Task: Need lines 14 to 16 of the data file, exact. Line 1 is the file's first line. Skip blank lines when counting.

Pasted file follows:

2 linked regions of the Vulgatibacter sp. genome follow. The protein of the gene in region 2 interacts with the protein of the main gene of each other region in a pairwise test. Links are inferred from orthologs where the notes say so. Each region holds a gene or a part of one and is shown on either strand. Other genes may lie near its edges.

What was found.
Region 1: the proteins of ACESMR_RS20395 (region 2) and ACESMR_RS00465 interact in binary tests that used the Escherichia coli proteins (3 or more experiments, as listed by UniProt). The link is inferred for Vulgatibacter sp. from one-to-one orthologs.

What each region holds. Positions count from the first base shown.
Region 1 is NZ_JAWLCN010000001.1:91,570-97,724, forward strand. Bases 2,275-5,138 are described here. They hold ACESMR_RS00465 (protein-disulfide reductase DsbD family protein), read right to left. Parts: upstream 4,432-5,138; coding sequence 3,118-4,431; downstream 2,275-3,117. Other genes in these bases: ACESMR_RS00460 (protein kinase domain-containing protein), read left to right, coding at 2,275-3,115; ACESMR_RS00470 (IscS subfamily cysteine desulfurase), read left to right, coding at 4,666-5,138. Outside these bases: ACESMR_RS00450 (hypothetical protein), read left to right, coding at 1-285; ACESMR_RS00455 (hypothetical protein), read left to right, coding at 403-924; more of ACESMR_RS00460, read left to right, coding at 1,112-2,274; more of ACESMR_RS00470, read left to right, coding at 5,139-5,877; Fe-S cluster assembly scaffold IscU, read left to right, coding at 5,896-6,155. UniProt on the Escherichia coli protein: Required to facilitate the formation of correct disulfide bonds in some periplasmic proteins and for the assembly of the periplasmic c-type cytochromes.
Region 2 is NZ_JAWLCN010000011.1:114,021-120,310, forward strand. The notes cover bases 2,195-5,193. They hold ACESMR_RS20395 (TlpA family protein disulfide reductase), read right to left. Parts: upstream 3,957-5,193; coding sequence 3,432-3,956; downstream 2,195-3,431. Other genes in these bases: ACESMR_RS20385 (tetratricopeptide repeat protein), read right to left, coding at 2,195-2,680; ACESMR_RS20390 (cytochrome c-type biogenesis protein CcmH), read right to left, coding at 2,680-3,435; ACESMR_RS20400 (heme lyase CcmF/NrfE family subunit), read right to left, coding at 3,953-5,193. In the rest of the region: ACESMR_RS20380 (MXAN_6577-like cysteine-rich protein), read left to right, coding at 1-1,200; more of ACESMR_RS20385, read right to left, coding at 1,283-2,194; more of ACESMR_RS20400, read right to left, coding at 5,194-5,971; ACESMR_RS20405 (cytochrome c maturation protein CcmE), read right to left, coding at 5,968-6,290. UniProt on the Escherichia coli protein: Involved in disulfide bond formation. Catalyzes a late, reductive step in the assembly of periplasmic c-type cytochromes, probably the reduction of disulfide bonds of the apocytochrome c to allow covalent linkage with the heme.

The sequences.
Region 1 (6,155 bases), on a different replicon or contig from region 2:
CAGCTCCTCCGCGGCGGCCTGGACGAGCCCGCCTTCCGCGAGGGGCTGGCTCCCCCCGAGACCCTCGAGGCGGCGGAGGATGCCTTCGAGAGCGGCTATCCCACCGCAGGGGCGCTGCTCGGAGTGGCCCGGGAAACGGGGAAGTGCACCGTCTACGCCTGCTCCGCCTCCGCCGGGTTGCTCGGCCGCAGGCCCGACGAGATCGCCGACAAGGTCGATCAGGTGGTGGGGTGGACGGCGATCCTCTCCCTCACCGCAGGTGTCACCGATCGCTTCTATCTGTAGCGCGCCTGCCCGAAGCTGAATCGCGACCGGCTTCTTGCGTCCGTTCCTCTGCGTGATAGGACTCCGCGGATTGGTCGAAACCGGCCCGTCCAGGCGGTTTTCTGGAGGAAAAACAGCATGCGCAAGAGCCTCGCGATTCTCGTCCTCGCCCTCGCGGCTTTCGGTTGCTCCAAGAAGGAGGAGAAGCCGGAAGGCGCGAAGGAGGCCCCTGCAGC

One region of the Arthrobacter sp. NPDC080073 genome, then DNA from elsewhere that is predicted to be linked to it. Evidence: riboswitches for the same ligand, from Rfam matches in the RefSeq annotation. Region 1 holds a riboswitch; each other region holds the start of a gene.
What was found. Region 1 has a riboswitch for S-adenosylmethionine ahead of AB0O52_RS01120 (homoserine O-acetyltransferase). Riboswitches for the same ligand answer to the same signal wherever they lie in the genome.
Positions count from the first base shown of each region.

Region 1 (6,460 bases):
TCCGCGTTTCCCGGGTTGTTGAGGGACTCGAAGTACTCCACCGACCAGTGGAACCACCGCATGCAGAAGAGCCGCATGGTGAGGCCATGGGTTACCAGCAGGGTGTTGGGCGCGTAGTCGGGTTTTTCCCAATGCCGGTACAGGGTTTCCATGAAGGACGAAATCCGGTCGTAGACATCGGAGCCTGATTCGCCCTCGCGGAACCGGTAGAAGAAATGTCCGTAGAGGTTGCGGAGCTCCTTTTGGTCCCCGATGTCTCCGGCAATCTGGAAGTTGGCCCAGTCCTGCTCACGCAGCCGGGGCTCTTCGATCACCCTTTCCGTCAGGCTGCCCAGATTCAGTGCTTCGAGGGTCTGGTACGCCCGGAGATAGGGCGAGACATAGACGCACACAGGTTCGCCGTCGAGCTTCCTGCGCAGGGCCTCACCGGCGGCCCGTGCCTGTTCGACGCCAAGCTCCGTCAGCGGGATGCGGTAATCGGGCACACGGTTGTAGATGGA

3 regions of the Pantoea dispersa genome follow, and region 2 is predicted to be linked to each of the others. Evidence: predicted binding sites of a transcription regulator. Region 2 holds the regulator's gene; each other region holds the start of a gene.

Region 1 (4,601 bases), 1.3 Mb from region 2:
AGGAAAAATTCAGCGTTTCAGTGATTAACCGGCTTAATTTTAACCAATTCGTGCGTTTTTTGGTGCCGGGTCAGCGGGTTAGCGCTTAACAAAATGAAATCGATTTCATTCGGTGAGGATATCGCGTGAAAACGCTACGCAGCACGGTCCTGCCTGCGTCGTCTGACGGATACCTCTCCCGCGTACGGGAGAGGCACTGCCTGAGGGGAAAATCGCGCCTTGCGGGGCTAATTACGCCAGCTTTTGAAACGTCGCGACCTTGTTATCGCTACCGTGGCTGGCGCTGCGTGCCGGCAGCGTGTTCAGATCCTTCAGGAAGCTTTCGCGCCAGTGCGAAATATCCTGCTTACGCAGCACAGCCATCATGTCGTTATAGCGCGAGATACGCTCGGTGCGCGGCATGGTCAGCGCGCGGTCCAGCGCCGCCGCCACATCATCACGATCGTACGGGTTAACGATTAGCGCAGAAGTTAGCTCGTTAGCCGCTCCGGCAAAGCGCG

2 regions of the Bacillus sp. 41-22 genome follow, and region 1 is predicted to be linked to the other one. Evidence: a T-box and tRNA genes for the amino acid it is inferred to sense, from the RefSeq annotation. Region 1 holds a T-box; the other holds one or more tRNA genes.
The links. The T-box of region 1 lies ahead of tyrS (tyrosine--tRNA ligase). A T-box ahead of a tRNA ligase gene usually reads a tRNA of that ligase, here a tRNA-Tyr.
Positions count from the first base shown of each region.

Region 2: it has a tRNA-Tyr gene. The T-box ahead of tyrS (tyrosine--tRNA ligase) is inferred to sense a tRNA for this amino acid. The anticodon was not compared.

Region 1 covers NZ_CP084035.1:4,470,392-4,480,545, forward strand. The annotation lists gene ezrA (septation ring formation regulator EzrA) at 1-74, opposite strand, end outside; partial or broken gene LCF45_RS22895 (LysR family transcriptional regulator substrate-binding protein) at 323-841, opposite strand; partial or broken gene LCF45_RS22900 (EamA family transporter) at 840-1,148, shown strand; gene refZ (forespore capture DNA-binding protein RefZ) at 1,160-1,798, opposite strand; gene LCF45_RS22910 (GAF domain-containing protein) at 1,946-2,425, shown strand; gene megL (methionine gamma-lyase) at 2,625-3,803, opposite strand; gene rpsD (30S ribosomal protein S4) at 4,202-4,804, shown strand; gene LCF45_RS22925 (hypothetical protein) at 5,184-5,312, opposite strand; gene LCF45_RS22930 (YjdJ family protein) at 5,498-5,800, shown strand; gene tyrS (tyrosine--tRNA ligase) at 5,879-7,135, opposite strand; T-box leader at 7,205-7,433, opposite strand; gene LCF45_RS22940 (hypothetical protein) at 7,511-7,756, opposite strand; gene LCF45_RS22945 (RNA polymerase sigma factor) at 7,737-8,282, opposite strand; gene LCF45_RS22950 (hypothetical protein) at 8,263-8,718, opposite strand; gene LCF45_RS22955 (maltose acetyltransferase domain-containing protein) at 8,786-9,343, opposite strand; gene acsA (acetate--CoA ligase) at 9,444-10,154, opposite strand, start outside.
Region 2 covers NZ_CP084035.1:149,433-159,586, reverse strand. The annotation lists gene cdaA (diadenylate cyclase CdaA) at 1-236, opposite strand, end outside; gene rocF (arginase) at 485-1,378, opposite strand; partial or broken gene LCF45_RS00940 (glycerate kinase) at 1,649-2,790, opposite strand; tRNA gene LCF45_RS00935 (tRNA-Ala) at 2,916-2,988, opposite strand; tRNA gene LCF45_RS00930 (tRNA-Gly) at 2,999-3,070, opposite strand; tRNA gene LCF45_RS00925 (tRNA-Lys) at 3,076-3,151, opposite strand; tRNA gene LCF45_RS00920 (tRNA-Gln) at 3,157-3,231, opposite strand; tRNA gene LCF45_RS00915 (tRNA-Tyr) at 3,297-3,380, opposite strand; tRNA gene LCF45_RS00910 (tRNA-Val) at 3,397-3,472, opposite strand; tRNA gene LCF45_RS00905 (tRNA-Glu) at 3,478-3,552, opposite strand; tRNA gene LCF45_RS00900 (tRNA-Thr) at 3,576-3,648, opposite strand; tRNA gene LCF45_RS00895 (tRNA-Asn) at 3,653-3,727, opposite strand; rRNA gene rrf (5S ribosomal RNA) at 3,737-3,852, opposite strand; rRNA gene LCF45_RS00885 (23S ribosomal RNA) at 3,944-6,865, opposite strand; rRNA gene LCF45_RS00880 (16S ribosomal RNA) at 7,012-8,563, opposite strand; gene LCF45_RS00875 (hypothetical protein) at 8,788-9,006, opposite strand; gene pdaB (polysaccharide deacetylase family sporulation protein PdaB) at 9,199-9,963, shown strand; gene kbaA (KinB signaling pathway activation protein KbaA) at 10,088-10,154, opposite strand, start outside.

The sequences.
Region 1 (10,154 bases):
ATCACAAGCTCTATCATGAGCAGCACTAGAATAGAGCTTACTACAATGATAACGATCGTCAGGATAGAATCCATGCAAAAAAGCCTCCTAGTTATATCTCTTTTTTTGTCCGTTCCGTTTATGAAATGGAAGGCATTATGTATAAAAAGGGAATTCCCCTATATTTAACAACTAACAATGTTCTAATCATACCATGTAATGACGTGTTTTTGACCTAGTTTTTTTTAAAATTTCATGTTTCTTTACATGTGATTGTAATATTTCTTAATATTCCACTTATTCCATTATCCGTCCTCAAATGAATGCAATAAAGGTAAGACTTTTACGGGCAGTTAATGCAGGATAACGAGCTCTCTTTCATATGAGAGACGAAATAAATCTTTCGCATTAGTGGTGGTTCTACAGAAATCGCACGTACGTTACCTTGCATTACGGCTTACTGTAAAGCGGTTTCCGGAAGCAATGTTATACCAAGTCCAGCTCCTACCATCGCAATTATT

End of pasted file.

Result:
TCCGCGTTTCCCGGGTTGTTGAGGGACTCGAAGTACTCCACCGACCAGTGGAACCACCGCATGCAGAAGAGCCGCATGGTGAGGCCATGGGTTACCAGCAGGGTGTTGGGCGCGTAGTCGGGTTTTTCCCAATGCCGGTACAGGGTTTCCATGAAGGACGAAATCCGGTCGTAGACATCGGAGCCTGATTCGCCCTCGCGGAACCGGTAGAAGAAATGTCCGTAGAGGTTGCGGAGCTCCTTTTGGTCCCCGATGTCTCCGGCAATCTGGAAGTTGGCCCAGTCCTGCTCACGCAGCCGGGGCTCTTCGATCACCCTTTCCGTCAGGCTGCCCAGATTCAGTGCTTCGAGGGTCTGGTACGCCCGGAGATAGGGCGAGACATAGACGCACACAGGTTCGCCGTCGAGCTTCCTGCGCAGGGCCTCACCGGCGGCCCGTGCCTGTTCGACGCCAAGCTCCGTCAGCGGGATGCGGTAATCGGGCACACGGTTGTAGATGGA

3 regions of the Pantoea dispersa genome follow, and region 2 is predicted to be linked to each of the others. Evidence: predicted binding sites of a transcription regulator. Region 2 holds the regulator's gene; each other region holds the start of a gene.

Region 1 (4,601 bases), 1.3 Mb from region 2: